Meeting the Kurdish women fighting ISIS

Unlike male fighters, they readily admit to fear, but say they find strength in their belief

Florian Neuhof
Florian Neuhof
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The school building on the outskirts of Ain Issa in Syria is the final Kurdish stronghold on the way to Raqqa, the de-facto capital of the Islamic State of Iraq and Syria (ISIS). Beyond it stretches a dusty no mans land, which has swallowed a few abandoned villages but otherwise lies empty and ominously silent.

The school, with pink coloured corridors and an expansive court yard, has long ceased being a place of learning. Instead, it is home to a dozen or so young women wearing combat fatigues and long, curved clips of ammunition around their waist. They belong to the YPJ, a female militia raised by the Kurdish autonomous government in northern Syria.

Kurdish women fighting ISIS
Kurdish women fighting ISIS

Most are not much older than the pupils that once passed through the school gates. Diminutive and a little shy, they are nevertheless welcoming and hospitable, serving up a tasty vegetable stew for their unexpected visitors. Sometimes they giggle and whisper amongst each other like a group of teenage girls at the cinema.

They are also holding the front against the ISIS, a group of crazed fanatics, rapists and murderers that enjoys a fearsome reputation, and holds vast stretches of Iraq and Syria. ISIS all but destroyed the Iraqi army last year, capturing vast amounts of weaponry and equipment in the process.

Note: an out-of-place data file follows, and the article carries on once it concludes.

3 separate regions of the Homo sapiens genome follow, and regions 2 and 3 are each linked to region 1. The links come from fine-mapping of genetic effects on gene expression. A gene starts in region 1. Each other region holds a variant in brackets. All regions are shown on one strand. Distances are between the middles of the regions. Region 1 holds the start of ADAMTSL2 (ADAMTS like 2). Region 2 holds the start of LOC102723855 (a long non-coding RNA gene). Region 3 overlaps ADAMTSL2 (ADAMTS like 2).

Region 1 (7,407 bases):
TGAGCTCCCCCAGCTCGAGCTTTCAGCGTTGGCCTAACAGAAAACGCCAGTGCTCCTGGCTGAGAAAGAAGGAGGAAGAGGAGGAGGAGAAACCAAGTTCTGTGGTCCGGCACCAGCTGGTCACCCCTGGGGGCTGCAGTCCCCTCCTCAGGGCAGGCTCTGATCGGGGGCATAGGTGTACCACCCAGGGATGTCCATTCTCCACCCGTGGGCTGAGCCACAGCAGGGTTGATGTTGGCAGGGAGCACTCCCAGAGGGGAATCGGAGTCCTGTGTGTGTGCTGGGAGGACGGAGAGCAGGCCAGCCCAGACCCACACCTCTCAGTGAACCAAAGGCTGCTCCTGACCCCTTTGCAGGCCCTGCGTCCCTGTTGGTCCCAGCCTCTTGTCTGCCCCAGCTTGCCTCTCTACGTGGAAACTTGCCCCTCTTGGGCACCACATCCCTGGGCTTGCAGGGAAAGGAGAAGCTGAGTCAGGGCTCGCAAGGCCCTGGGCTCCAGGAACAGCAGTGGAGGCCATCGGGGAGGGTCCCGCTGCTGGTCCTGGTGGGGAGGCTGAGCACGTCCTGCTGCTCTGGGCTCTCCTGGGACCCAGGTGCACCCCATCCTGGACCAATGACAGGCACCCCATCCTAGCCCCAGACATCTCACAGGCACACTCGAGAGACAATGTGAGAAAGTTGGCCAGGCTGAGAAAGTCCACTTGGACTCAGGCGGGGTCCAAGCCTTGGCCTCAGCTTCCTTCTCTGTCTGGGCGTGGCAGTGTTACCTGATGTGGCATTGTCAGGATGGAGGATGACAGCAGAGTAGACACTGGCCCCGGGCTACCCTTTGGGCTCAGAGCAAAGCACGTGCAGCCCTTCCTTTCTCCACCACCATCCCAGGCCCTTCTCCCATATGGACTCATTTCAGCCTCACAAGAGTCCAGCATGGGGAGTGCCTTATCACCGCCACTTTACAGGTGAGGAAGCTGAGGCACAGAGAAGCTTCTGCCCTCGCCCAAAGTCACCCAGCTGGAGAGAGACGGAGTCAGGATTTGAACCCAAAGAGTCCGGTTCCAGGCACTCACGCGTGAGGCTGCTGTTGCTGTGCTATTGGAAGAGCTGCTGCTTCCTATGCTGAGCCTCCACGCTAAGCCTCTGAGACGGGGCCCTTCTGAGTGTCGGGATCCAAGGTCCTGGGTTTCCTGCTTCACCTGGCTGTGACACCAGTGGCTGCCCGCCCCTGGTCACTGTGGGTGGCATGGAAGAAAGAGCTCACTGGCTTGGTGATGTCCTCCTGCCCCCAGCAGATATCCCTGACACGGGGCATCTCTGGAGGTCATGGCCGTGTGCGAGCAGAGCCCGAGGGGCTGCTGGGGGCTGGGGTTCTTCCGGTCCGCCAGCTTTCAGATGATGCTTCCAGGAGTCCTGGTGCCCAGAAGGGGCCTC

Facing off with these well-armed brutes takes guts. The women display their courage with none of the bravado and macho posturing that is often found in the trenches that stretch from Kobane to Kirkuk. Instead, they simply go about their duty, or sit together drinking tea, laughing and joking within easy mortar range of the enemy.

Kurdish women fighting ISIS
Kurdish women fighting ISIS

Unlike male fighters, they readily admit to fear, but say they find strength in their belief. The Kurdish autonomous government is an off shot of Turkey's Kurdistan Workers Party, known as the PKK, which adheres to a blend of Kurdish nationalism and socialism devised by the movement's founder, Abdullah Öcalan. The YPJ girls are committed followers of his teachings, which call for gender equality and thus have a strong appeal to women that grew up in a conservative society.

After talking to me for a while, the girls seem convinced that my liberal views on gender rights are compatible with their outlook. They have picked up on my contempt for their opponents, and they draw the obvious conclusion: Why don't I join the YPG, the YPJ's male counterpart, asks the group's commander. My excuses - age, lack of courage and military experience - cut no dice, and the commander continues to earnestly urge me to join the cause.

I am like these brave, genuine and charismatic girls, and I wouldn't mind spending more time with them. But their cause is not mine, and I do need to get going. I tell them that I will consider their offer, and bid a polite goodbye.

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